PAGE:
Infocenter Directory

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Suburban Hospital planned an expansion that would affect its operations and
nearby neighbors. Phoenix Noise & Vibration was contracted to manage the project’s
environmental impact in order to uphold hospital operations, ensure compliance with
regulations and reduce community annoyance.

2.63 MB File Size

Suburban Hospital planned an expansion that would affect its operations and
nearby neighbors. Phoenix Noise & Vibration was contracted to manage the project’s
environmental impact in order to uphold hospital operations, ensure compliance with
regulations and reduce community annoyance.

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Vibration Monitoring Terminal (VMT) Type
AU-3680-X-LON is a complete solution delivered as part
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Sentinel On Demand enables you to monitor and
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instrumentation, collect and report data and maintain
your data indefinitely in the cloud.

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Sentinel Stakeholder Web works with your Sentinel service to deliver a rich source of environmental information that engages the community, helps to set expectations, and shows that you are serious about managing your environmental impact - making you a responsible neighbour.

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Details about our simple and effective Vibration Monitoring Terminal features, benefits and technical infromation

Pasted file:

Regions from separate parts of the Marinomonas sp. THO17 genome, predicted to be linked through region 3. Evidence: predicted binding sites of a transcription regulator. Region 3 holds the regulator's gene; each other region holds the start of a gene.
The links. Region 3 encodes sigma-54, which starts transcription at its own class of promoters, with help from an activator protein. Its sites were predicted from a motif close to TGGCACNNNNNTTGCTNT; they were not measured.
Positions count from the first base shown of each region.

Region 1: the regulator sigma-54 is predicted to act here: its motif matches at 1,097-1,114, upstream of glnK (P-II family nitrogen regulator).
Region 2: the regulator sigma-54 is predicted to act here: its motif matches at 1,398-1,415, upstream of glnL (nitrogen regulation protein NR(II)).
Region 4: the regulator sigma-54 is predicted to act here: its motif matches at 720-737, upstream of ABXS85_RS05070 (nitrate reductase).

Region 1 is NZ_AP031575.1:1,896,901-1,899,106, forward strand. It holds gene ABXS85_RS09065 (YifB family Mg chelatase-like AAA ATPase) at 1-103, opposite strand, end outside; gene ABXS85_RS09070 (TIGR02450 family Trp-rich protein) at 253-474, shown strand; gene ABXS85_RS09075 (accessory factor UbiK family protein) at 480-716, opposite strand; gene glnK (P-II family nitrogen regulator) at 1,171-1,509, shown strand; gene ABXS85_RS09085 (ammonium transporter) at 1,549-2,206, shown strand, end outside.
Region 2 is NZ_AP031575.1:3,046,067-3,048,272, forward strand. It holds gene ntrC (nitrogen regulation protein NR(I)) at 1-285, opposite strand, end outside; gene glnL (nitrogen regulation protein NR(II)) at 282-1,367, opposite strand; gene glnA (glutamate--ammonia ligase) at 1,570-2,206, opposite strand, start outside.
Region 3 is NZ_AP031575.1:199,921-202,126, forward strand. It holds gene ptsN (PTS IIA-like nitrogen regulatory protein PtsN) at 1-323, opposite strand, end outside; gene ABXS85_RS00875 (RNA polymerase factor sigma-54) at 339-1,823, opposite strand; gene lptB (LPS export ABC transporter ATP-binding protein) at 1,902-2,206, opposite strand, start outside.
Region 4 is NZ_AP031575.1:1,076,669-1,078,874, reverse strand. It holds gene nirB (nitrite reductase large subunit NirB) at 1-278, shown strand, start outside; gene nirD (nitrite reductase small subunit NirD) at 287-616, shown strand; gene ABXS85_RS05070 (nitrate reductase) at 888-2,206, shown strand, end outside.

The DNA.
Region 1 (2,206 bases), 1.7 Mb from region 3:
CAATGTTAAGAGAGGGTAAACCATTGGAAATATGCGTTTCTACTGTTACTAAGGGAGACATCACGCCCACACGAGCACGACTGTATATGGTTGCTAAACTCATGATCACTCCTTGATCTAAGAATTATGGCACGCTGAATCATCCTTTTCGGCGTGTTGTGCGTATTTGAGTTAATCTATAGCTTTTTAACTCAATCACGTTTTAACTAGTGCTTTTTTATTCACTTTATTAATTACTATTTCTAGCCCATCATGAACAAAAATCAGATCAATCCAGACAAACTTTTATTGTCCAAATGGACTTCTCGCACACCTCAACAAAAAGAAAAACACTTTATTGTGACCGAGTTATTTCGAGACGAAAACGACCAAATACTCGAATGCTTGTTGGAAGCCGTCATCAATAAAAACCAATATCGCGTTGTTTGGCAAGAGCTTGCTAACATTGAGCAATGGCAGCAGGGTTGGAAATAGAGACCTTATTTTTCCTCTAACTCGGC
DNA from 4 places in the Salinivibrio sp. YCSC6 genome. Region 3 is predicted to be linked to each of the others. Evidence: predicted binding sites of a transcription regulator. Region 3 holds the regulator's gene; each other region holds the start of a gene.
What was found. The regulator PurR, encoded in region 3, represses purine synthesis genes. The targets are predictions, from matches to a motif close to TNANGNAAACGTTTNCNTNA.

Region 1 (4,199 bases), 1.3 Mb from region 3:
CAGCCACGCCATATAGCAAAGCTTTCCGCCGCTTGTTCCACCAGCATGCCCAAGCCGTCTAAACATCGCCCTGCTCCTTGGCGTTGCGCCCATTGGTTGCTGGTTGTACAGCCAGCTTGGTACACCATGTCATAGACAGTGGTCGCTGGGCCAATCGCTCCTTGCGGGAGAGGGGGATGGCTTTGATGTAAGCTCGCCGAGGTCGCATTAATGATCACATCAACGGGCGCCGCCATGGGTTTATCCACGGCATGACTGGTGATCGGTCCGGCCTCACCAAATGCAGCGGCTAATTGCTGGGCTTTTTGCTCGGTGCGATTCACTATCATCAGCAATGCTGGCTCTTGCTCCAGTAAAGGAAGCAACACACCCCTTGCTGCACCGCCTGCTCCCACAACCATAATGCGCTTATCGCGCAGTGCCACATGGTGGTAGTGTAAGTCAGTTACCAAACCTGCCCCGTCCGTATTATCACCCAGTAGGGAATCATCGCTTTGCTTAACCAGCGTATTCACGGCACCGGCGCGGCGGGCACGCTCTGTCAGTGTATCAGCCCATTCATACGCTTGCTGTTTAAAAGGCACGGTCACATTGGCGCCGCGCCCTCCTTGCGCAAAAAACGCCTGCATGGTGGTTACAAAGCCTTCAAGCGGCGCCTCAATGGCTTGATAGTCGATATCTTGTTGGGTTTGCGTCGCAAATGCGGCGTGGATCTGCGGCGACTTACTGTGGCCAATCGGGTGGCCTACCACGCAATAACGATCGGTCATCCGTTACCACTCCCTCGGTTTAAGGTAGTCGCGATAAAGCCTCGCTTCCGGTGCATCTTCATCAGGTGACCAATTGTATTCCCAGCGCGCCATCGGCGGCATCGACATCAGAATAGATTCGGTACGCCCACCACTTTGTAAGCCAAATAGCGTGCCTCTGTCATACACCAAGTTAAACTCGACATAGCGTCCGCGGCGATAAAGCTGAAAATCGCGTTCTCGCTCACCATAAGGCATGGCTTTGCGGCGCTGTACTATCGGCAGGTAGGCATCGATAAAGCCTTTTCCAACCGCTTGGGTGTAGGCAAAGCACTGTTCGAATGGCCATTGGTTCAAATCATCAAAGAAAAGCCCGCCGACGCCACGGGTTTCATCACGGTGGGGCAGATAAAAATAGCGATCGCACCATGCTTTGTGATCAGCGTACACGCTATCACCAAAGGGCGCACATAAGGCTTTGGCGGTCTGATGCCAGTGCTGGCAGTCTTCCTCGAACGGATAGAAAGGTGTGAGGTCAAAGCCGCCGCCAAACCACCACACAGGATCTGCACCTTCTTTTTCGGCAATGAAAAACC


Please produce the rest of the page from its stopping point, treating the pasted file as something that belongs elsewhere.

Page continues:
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Continuous, unattended noise monitoring systems can immediately alert you should noise levels exceed defined criteria. Once alerted to an exceedance, operators can act to return levels to compliance. This approach has two significant limitations. Firstly, the operator can only take action after the breach has occurred and therefore systems are only able to inform owners about problems that have occurred in the past, rather than allowing them to maintain compliance. Secondly, the noise limit exceedances might not be due to specific noise from the operator but from unrelated, residual noise in the often-complex noise climates around the particular site and will then be the cause for a false positive. Compliance breaches are frequently triggered by aircraft overflights, road traffic or community sources. Modern monitoring systems enable users to view noise characteristics and listen to the noise breach to determine the source and act if necessary. However, this approach can create a significant number of false positives each taking up operator time to address. A previous paper by the authors described how airport noise management systems have addressed this problem by combining data from other systems, and how different techniques are required in urban & industrial noise management. This paper describes developments in these techniques and gives examples of techniques that allow operators to take action before a compliance breach occurs, and to reduce the number of false positive alerts.
PACS no. 43.50.Rq, 43.50.Sr, 43.50.Yw